iPad Mini Validates 7-Inch Tablet Market Despite Apple's High Prices

By Wayne Rash  |  Posted 2012-10-24

iPad Mini Validates 7-Inch Tablet Market Despite Apple's High Prices

If the small tablet market has had any issues building sales, the reason may well be that no major player has proven it to be a large, sustainable market. With the introduction of the iPad Mini, that’s all changed. The nearly 8-inch tablet shows this is a real market, if only because Apple is now a player.

As was the case with 10-inch tablets, it was the iPad that created the market. While other companies, notably Samsung, have also made their mark, Apple was the standard. Things are a little different over in 7-inch land. There, Samsung is a major player, but Amazon, which launched the hot-selling Kindle Fire for less than $200, is the big seller. Now it’s selling the Kindle HD at that price, complete with a real HD-quality screen. The original Kindle Fire now sells for $159.

So a major question will be whether Apple can charge twice as much for an iPad Mini as Amazon does for a Kindle Fire. This is especially true now that Amazon’s Kindle Fire HD includes that high-definition display. To be better than that, Apple would have to include its Retina display, but that’s not happening. What is happening is that Apple is shipping what is basically a shrunken iPad 2.

But no doubt when the iPad Mini hits the market on Nov. 2, it will sell like hotcakes. Rumors abound that Apple has ordered as many as ten million of the smaller devices from its suppliers, indicating that Apple plans to have huge sales to go along with the hot sales of the iPhone 5.

But what about the rest of the small tablet market? If anything, the iPad will make the 7-inch tablet market stronger. Because the iPad Mini is significantly more expensive than the competition, what it will do is provide a reason for buyers to consider smaller tablets. But many of those buyers, when they see what they can get for a lot less money from Amazon and Samsung (and a lot of other companies) for $250 and less, will decide to save money.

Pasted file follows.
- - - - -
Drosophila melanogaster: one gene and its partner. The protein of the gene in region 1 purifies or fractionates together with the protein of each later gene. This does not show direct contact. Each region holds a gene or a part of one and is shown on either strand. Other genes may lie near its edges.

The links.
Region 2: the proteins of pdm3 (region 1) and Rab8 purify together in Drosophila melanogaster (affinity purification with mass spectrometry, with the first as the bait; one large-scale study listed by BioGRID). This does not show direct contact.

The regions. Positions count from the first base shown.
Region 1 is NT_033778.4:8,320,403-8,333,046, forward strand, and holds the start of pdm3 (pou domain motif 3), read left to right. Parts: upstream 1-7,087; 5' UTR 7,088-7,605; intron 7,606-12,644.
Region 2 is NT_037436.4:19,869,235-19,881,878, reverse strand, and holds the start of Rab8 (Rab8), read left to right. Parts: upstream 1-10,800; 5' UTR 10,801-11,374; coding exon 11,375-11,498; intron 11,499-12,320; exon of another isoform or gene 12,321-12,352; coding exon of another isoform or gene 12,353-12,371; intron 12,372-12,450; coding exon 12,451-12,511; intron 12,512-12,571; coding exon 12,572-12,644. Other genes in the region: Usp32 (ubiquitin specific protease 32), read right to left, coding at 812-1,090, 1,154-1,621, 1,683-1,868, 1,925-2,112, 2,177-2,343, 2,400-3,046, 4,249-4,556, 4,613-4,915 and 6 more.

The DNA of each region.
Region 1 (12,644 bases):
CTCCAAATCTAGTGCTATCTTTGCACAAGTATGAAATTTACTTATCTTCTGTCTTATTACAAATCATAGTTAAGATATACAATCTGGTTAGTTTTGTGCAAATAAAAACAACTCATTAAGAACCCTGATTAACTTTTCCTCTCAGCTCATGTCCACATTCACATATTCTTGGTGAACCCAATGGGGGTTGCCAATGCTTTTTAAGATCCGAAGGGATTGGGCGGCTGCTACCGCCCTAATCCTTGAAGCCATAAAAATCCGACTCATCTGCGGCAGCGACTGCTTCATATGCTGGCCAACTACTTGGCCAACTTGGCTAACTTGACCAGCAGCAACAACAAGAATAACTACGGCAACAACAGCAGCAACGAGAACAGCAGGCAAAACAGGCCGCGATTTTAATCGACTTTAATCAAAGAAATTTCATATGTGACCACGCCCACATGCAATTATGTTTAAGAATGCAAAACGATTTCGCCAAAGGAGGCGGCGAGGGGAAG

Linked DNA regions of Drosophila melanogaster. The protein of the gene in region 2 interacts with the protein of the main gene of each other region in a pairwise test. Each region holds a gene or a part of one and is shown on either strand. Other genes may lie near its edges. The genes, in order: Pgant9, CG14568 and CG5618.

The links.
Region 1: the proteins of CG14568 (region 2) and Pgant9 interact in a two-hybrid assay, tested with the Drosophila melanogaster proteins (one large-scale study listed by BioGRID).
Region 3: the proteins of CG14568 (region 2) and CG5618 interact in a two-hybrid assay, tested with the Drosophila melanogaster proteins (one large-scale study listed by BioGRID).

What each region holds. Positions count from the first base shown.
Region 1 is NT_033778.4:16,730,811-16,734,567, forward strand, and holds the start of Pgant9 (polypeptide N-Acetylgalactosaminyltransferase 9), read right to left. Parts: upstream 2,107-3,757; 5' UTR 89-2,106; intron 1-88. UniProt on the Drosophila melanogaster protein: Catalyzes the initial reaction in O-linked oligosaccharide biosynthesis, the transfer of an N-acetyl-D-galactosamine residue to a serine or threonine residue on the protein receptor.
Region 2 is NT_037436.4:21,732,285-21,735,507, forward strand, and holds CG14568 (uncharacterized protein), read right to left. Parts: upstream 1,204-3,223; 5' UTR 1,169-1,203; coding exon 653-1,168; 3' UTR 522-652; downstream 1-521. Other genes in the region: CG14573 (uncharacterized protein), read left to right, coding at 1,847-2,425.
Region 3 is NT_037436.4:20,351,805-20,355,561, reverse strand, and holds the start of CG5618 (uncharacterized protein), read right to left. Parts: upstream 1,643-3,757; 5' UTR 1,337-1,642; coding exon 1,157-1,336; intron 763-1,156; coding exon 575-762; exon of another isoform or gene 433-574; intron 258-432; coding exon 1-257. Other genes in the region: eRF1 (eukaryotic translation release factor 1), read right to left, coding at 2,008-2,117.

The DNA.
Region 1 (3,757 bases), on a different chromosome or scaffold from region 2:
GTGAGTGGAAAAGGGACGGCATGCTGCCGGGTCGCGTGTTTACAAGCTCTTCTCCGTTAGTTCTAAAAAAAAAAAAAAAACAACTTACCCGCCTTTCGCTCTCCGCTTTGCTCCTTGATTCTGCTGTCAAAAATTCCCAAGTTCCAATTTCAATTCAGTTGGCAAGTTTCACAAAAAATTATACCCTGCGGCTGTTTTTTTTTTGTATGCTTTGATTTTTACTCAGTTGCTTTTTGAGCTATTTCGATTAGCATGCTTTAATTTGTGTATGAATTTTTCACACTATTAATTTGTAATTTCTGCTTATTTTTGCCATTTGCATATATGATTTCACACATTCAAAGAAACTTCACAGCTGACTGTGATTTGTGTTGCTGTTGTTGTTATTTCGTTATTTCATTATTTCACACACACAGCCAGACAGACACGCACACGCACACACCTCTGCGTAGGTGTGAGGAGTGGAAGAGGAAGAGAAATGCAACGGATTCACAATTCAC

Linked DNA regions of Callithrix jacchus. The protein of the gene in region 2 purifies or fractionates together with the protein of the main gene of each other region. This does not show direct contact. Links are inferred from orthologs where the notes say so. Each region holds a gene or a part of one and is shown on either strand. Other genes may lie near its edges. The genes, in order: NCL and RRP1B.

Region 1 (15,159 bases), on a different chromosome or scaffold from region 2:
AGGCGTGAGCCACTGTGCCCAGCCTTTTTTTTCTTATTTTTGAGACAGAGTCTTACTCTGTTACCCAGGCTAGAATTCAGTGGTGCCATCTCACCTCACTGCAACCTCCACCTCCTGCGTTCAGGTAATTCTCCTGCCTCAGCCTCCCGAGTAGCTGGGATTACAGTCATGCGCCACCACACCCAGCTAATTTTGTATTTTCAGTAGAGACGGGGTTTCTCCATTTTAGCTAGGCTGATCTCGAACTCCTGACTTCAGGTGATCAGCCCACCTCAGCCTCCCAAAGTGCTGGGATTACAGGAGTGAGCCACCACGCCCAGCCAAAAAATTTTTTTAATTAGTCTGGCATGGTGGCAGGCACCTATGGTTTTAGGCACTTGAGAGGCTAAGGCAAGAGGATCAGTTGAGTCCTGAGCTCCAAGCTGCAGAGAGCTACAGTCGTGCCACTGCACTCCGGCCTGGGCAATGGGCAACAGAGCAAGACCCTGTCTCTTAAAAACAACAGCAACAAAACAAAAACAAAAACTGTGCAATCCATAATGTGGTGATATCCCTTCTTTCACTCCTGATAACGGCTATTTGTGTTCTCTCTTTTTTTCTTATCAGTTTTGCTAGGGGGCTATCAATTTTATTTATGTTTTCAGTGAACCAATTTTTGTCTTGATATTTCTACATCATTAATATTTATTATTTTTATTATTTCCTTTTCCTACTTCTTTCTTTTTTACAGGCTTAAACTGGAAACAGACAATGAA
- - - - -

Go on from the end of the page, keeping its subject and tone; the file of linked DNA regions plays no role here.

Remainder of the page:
Amazon in particular stands to benefit. Its Kindle Fire HD is designed to be a device for consuming content from Amazon, including movies and video as well as magazines and books. You can do the same thing on the iPad with the already-available Kindle software. In other words, Amazon wins when people decide to go with the Kindle Fire HD because of its beautiful screen and much lower price, thus tying themselves to Amazon’s ecosystem.

iPad Mini Validates 7-Inch Tablet Market Despite Apple's High Prices

But Amazon also wins when people use Amazon’s Kindle app to buy Amazon content, which a lot of people will do, if only because the Kindle software is more flexible, and because users can share the same content across a wide variety of devices from smartphones to desktop computers. You can share Apple’s iBooks content with other iOS devices. But there’s no iBooks app for Android, BlackBerry, Windows Phone and probably not for the new Surface tablet, which Microsoft will ship before the iPad Mini.

For its part, Apple has also announced a new version of iBooks that’s designed to siphon some readers from Amazon. But iBooks still just runs on iOS, so despite the fact that it looks like a nice app, it’s also at a competitive disadvantage. However, Apple is also going full tilt at the education market and as a result will offer a lot of textbooks as part of the iBooks library. The iPad Mini will probably appeal to the education market if only because it’s a lot cheaper than the fourth-generation iPad.

That fourth-generation iPad is an upgrade to the third generation iPad that was announced in March 2012. It has a faster processor, a better screen, faster WiFi and expanded LTE capabilities. It will replace the third-generation iPad in the lineup, and it will cost the same. The iPad 2 will continue to be available.

So what will consumers do? The iPad Mini looks hard to beat. Despite its high price, the Mini offers a lot and while it’s a better tablet than the iPad 2, it’s not a fourth-generation iPad in a smaller version. Apple has created a new version of the form factor with an aluminum case that allows very thin bezels, resulting in a larger screen than other tablets in the 7-inch market. The device itself is also a lot thinner than most and it’s light. The case allows Apple to deliver a tablet weighing 0.68 pounds that’s 7.9 millimeters thick. But it still has that 1024 x 768 resolution from the iPad 2, although with a smaller screen it looks better.

On the other hand, the Kindle Fire HD has a better screen, Amazon has a full application and content ecosystem similar to (but not as large as) Apple’s. And it costs $140 less. It’s going to be tough to choose. But in the meantime, Apple’s entry into this part of the market has added a level of legitimacy that it needed. Apple, as a result, may be the rising tide that lifts all boats.

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